Introduction to T.F. Torrance's theology (part 1)

This post begins a series exploring T.F. Torrance in Recollection and Reappraisal by Bruce Ritchie.

Published in 2021 (Wipf & Stock), Ritchie's book is a welcome addition to a body of literature that not only presents Thomas Forsyth (T.F.) Torrance's incarnational Trinitarian theology, but critiques it, making suggestions for clarification and improvement. Both comprehensive and accessible, the book serves as an excellent introduction to T.F.'s theology. It also gives a fascinating, personalized account of Ritchie's journey of theological discovery during his years studying under T.F. at New College, University of Edinburgh in Scotland. As noted by Robert T. Walker in the book's foreword, Ritchie "is one of the last generations to have studied under T.F. Torrance at New college" and "one of Torrance's ablest students" (p. ix).

As reflected in the title, the book has two parts: first, Ritchie's recollection of what he learned from Torrance; second, Ritchie's reappraisal of that body of knowledge, including suggestions for clarification and correction. With respect to clarification, Ritchie seeks to find (and perhaps enhance) points of agreement between Westminster Reformed Theology and T.F.'s own Scottish Reformed Theology, particularly with respect to the doctrines of incarnation and atonement. Whether or not Ritchie's efforts are successful will be determined over time as his work undergoes peer evaluation.

One of the strengths of Ritchie's book, particularly in its recollection section and appendices, is what he shares from T.F.'s lectures (Ritchie took copious notes as a student). To those notes he adds fascinating anecdotes about T.F.'s life and teaching, helping the reader understand more fully both what T.F. taught and why (and when) he taught it. I found these anecdotes to be very helpful -- I learned a lot about Torrance I did not previously know.

Chapter 1 provides a brief (though helpful) biography of T.F.'s life, pointing out the major influences that shaped Torrance's teachings. Here is one of Ritchie's summary comments:
For Torrance, Christian theology had to be rooted in faith. Moreover, it had to take place within the community of the church, the body of Christ. For Torrance, the church was the scientific community which provided the individual theologian with context, and with intelligent cross-examination of what he or she wrote... Torrance saw himself a theologian of the universal church, not of one branch of it. Nevertheless, one of his abiding concerns was his Scottish Reformed heritage. (p. 5)
As Ritchie emphasizes throughout the book, a primary concern of T.F.'s theology is to hold together as one the incarnation and atonement. Ritchie comments:
Torrance saw all the actions of God as inter-connected. And he understood all of them to cohere, ultimately, within the person of the Mediator himself. It is in Jesus Christ that incarnation and atonement, being and act, coincide and inter-relate. (p. 7)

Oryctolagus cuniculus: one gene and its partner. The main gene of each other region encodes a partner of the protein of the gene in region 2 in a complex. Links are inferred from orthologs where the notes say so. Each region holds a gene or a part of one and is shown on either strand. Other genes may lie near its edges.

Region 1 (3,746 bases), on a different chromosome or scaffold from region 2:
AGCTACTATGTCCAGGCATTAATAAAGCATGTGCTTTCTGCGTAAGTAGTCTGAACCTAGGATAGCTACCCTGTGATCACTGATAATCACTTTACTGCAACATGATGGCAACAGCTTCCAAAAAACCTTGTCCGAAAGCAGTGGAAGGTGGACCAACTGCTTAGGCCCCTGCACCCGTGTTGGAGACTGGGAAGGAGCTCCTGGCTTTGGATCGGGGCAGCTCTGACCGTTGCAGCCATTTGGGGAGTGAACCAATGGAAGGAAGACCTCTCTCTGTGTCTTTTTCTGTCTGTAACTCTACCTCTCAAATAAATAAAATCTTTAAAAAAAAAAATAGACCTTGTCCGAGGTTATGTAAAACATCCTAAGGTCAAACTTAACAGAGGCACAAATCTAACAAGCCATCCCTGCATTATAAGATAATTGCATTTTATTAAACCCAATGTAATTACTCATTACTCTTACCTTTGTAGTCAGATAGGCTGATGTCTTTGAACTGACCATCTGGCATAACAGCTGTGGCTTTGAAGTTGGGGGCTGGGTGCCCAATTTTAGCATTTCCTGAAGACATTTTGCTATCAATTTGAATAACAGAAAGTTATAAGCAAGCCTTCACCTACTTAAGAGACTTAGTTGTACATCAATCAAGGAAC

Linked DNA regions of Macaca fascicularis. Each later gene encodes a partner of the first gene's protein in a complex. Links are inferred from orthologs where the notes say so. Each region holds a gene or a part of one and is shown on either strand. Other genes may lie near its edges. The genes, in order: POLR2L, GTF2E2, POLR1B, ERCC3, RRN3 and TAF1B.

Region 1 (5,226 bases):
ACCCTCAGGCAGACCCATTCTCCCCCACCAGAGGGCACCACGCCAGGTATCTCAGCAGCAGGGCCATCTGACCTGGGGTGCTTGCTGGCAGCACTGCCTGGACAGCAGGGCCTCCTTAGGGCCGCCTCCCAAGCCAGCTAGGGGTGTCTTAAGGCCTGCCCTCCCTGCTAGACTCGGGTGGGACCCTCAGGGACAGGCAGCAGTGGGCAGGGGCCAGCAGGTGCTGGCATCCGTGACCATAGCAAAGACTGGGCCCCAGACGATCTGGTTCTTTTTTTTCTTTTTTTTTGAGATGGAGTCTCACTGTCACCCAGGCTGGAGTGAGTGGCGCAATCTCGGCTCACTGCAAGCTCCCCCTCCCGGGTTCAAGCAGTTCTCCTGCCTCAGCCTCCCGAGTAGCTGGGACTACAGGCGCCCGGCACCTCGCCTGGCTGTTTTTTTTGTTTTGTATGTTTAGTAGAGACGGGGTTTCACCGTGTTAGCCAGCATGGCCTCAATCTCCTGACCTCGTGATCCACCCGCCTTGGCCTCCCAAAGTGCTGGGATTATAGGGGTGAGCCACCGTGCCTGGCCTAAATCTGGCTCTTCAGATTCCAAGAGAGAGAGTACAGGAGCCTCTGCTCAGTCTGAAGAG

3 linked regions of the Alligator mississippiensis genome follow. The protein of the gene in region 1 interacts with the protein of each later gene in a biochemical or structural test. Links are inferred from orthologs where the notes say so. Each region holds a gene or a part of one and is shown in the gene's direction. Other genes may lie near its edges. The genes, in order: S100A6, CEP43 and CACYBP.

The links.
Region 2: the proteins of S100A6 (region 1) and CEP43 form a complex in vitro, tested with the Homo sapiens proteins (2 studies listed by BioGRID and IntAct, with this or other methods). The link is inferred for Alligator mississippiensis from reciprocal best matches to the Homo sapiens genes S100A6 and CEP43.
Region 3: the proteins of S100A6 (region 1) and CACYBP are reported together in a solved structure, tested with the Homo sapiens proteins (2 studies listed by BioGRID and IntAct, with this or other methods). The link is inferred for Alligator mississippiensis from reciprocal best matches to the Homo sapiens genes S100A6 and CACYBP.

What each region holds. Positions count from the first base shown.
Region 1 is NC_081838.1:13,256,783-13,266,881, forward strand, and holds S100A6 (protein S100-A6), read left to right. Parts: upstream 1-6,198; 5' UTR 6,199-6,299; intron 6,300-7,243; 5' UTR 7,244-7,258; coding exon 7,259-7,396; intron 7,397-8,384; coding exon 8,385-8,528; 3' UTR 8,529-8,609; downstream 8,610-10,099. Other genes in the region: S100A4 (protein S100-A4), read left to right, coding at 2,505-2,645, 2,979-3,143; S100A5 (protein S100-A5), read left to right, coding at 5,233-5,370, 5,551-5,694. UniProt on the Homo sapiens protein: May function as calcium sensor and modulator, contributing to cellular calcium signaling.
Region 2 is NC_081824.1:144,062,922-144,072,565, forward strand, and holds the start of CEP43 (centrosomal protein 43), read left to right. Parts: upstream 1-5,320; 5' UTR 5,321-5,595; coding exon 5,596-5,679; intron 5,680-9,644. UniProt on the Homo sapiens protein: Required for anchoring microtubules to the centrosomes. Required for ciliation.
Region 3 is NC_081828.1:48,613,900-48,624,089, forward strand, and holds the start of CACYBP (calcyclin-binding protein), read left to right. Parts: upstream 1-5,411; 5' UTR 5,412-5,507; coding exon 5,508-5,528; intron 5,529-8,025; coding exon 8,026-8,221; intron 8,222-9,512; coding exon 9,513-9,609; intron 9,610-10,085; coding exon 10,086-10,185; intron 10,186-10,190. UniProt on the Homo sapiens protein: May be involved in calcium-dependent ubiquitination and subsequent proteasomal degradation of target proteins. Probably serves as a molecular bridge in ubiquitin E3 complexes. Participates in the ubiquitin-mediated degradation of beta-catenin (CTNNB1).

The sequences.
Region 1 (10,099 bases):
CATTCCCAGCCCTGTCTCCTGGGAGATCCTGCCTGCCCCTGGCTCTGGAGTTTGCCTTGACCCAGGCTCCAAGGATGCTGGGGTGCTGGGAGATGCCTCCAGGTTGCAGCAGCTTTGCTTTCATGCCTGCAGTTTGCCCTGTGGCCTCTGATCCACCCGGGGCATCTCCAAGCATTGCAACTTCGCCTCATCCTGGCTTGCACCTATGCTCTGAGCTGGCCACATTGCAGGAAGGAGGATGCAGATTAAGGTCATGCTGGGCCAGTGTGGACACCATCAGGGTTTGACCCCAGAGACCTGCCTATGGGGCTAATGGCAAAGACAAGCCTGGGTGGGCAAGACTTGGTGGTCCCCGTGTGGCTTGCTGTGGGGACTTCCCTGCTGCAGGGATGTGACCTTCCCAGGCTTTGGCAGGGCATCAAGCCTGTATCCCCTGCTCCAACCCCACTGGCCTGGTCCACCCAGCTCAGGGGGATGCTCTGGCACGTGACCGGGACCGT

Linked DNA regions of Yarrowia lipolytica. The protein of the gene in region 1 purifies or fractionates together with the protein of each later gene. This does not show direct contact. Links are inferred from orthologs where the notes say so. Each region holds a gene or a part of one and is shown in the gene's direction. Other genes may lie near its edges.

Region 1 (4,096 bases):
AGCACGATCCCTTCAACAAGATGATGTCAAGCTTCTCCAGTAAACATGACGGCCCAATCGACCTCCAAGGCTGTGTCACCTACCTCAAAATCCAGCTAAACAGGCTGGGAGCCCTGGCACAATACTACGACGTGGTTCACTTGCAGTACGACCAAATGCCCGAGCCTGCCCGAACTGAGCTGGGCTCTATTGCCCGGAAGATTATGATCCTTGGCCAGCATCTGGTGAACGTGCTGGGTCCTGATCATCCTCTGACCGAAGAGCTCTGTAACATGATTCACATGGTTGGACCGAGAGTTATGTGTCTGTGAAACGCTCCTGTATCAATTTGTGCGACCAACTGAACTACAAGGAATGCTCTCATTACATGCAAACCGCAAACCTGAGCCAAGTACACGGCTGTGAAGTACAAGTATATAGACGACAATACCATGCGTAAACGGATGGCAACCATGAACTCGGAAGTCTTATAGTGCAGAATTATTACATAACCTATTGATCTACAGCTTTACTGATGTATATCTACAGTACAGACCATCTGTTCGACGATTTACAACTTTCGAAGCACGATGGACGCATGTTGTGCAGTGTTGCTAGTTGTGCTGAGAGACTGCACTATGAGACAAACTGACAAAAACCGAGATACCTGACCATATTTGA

T.F.'s emphasis on the importance of Jesus' entire life in accomplishing the atonement of humanity with God causes Ritchie to ask these questions:

Did Torrance pour too much significance into the person of Christ in his incarnation at Bethlehem? Did he leave any need for an atoning death on Calvary? Was everything achieved simply by God becoming man in Christ Had Torrance traded Calvary for Bethlehem? Had he, in effect, replaced the Cross with the Birth? Did his exalted view of Christmas and the nature of the incarnation render Easter unnecessary? (p. 8)

Ritchie answers these questions through the course of the book, beginning with this summary statement:
Although in Christin theology there is a persuasive logic for centering everything in the person of Christ, nevertheless, when we drill deep into the nature of the incarnation, what we discover is that the incarnation itself is centered in, and is dependent upon, the cross and the resurrection. This means that when we ask the question, "what is it that makes the incarnation what it is?," we discover that it is the decisive event of cross and resurrection which actualizes and makes possible the event of incarnation itself.... Whereas normally we understand incarnation as preceding atonement both chronologically and ontologically, the thesis of this book is that Calvary is the presupposition of Bethlehem. Of course, it is also true that Bethlehem is the presupposition of Calvary.... However, ultimately it is the cross which provides the undergirding reality and foundational logic for both. The Son of God was able to be born at Bethlehem because sin was borne at Calvary. (pp. 8-9)

In unpacking this statement, Ritchie goes on to explore how this understanding might serve to resolve some of the tensions that exist between T.F.'s Scottish Reformed Theology and Westminster Reformed Theology. We will learn more about this as the series progresses.

Bruce Ritchie
"Bruce Ritchie (BSc, BD, PhD) served thirty years with the Church of Scotland. He has taught Systematic Theology at Zomba Theological College in Malawi and Scottish Church History and Understanding Worship at Highland Theological College, Scotland" (back cover of book).